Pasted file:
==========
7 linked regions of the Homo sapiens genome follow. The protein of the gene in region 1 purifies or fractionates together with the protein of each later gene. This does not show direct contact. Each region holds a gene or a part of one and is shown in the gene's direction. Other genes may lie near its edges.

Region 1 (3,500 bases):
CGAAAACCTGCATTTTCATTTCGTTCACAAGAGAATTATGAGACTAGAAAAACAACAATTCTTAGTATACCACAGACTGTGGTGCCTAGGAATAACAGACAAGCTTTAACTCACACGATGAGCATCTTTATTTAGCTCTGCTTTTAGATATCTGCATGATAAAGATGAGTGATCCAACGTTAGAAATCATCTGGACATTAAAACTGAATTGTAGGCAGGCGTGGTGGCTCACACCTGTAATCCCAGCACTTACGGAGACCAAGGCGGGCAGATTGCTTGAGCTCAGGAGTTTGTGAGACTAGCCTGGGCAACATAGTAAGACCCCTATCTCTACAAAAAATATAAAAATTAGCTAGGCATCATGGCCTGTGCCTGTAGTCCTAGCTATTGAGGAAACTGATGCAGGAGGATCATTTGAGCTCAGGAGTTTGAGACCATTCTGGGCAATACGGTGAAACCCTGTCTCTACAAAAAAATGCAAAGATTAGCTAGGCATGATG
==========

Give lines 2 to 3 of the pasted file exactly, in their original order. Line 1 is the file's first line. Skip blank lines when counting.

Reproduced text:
Region 1 (3,500 bases):
CGAAAACCTGCATTTTCATTTCGTTCACAAGAGAATTATGAGACTAGAAAAACAACAATTCTTAGTATACCACAGACTGTGGTGCCTAGGAATAACAGACAAGCTTTAACTCACACGATGAGCATCTTTATTTAGCTCTGCTTTTAGATATCTGCATGATAAAGATGAGTGATCCAACGTTAGAAATCATCTGGACATTAAAACTGAATTGTAGGCAGGCGTGGTGGCTCACACCTGTAATCCCAGCACTTACGGAGACCAAGGCGGGCAGATTGCTTGAGCTCAGGAGTTTGTGAGACTAGCCTGGGCAACATAGTAAGACCCCTATCTCTACAAAAAATATAAAAATTAGCTAGGCATCATGGCCTGTGCCTGTAGTCCTAGCTATTGAGGAAACTGATGCAGGAGGATCATTTGAGCTCAGGAGTTTGAGACCATTCTGGGCAATACGGTGAAACCCTGTCTCTACAAAAAAATGCAAAGATTAGCTAGGCATGATG